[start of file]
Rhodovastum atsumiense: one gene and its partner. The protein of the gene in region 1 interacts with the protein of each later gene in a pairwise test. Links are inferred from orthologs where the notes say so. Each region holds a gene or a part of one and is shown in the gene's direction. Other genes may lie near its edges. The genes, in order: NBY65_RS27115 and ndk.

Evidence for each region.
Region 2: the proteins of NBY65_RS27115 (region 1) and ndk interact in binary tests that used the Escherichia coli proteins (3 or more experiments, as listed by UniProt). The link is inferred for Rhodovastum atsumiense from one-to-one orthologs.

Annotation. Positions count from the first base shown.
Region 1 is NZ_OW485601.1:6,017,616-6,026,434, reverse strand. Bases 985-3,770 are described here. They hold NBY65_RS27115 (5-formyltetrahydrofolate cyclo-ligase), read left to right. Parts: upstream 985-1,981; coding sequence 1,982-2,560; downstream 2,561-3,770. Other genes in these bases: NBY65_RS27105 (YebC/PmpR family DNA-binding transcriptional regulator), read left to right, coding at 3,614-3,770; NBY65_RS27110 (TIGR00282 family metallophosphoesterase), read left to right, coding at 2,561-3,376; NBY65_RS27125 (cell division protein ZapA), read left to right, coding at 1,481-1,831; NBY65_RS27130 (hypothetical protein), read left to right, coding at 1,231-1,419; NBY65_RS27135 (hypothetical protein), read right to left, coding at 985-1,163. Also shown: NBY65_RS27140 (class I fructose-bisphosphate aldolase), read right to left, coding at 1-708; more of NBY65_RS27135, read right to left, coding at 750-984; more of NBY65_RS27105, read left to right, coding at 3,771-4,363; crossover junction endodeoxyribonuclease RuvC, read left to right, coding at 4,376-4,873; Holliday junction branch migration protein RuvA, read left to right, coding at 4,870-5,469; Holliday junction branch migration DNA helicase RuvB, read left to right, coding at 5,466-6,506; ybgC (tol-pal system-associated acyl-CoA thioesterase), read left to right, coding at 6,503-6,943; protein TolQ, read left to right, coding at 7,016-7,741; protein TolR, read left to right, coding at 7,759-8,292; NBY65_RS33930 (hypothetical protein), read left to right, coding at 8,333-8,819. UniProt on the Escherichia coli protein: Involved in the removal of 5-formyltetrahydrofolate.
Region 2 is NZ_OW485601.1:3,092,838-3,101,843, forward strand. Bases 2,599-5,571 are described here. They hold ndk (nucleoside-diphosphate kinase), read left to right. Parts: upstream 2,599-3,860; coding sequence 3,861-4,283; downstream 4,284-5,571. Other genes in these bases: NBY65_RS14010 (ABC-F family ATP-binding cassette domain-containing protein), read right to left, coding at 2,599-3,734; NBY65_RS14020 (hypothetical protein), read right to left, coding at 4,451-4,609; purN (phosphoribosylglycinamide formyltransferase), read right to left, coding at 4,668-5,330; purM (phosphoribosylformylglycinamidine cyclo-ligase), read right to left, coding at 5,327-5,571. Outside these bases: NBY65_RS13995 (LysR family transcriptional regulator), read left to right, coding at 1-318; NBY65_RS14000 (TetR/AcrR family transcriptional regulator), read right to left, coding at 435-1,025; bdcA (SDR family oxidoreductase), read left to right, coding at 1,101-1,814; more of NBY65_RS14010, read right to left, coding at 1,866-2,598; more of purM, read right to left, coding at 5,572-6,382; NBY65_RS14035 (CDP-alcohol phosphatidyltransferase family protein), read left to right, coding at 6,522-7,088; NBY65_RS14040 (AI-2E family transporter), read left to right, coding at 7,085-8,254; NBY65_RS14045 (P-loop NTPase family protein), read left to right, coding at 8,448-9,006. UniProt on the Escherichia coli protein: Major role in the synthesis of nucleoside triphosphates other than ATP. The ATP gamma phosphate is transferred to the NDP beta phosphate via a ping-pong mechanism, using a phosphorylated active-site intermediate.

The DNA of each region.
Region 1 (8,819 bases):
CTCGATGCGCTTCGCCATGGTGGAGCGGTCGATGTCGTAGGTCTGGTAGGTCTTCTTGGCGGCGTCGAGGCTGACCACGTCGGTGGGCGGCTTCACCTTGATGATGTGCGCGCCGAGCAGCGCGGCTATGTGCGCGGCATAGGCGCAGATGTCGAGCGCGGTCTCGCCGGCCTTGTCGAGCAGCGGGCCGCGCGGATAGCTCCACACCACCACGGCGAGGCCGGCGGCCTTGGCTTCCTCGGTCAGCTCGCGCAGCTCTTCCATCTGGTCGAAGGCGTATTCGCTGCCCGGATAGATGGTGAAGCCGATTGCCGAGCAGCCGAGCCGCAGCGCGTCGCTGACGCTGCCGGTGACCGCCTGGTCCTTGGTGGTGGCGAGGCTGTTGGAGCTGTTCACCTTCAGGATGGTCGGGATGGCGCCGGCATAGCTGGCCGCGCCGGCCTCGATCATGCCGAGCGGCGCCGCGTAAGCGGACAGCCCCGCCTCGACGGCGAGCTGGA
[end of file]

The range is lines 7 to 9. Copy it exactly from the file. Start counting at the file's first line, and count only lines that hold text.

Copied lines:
The DNA of each region.
Region 1 (8,819 bases):
CTCGATGCGCTTCGCCATGGTGGAGCGGTCGATGTCGTAGGTCTGGTAGGTCTTCTTGGCGGCGTCGAGGCTGACCACGTCGGTGGGCGGCTTCACCTTGATGATGTGCGCGCCGAGCAGCGCGGCTATGTGCGCGGCATAGGCGCAGATGTCGAGCGCGGTCTCGCCGGCCTTGTCGAGCAGCGGGCCGCGCGGATAGCTCCACACCACCACGGCGAGGCCGGCGGCCTTGGCTTCCTCGGTCAGCTCGCGCAGCTCTTCCATCTGGTCGAAGGCGTATTCGCTGCCCGGATAGATGGTGAAGCCGATTGCCGAGCAGCCGAGCCGCAGCGCGTCGCTGACGCTGCCGGTGACCGCCTGGTCCTTGGTGGTGGCGAGGCTGTTGGAGCTGTTCACCTTCAGGATGGTCGGGATGGCGCCGGCATAGCTGGCCGCGCCGGCCTCGATCATGCCGAGCGGCGCCGCGTAAGCGGACAGCCCCGCCTCGACGGCGAGCTGGA